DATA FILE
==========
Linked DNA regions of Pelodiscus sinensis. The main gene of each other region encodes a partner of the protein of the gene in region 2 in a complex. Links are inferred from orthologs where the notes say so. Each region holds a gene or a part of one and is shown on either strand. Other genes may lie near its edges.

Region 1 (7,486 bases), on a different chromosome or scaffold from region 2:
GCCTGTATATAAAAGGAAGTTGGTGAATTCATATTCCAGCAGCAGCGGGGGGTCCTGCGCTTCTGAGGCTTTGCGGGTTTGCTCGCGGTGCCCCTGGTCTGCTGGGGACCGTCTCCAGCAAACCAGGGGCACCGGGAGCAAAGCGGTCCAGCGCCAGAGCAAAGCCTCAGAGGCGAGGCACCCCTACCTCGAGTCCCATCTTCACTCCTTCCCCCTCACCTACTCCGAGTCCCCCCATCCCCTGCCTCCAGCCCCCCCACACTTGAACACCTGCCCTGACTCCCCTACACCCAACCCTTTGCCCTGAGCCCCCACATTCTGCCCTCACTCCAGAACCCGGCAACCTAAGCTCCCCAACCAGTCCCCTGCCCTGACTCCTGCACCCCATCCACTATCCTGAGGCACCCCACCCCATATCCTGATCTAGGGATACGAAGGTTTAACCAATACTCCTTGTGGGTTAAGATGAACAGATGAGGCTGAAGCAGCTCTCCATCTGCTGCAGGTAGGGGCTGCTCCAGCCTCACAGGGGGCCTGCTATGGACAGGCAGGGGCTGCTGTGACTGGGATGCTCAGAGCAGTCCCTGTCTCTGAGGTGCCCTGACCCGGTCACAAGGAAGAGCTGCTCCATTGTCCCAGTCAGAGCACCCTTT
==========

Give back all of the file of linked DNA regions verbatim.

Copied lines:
Linked DNA regions of Pelodiscus sinensis. The main gene of each other region encodes a partner of the protein of the gene in region 2 in a complex. Links are inferred from orthologs where the notes say so. Each region holds a gene or a part of one and is shown on either strand. Other genes may lie near its edges.

Region 1 (7,486 bases), on a different chromosome or scaffold from region 2:
GCCTGTATATAAAAGGAAGTTGGTGAATTCATATTCCAGCAGCAGCGGGGGGTCCTGCGCTTCTGAGGCTTTGCGGGTTTGCTCGCGGTGCCCCTGGTCTGCTGGGGACCGTCTCCAGCAAACCAGGGGCACCGGGAGCAAAGCGGTCCAGCGCCAGAGCAAAGCCTCAGAGGCGAGGCACCCCTACCTCGAGTCCCATCTTCACTCCTTCCCCCTCACCTACTCCGAGTCCCCCCATCCCCTGCCTCCAGCCCCCCCACACTTGAACACCTGCCCTGACTCCCCTACACCCAACCCTTTGCCCTGAGCCCCCACATTCTGCCCTCACTCCAGAACCCGGCAACCTAAGCTCCCCAACCAGTCCCCTGCCCTGACTCCTGCACCCCATCCACTATCCTGAGGCACCCCACCCCATATCCTGATCTAGGGATACGAAGGTTTAACCAATACTCCTTGTGGGTTAAGATGAACAGATGAGGCTGAAGCAGCTCTCCATCTGCTGCAGGTAGGGGCTGCTCCAGCCTCACAGGGGGCCTGCTATGGACAGGCAGGGGCTGCTGTGACTGGGATGCTCAGAGCAGTCCCTGTCTCTGAGGTGCCCTGACCCGGTCACAAGGAAGAGCTGCTCCATTGTCCCAGTCAGAGCACCCTTT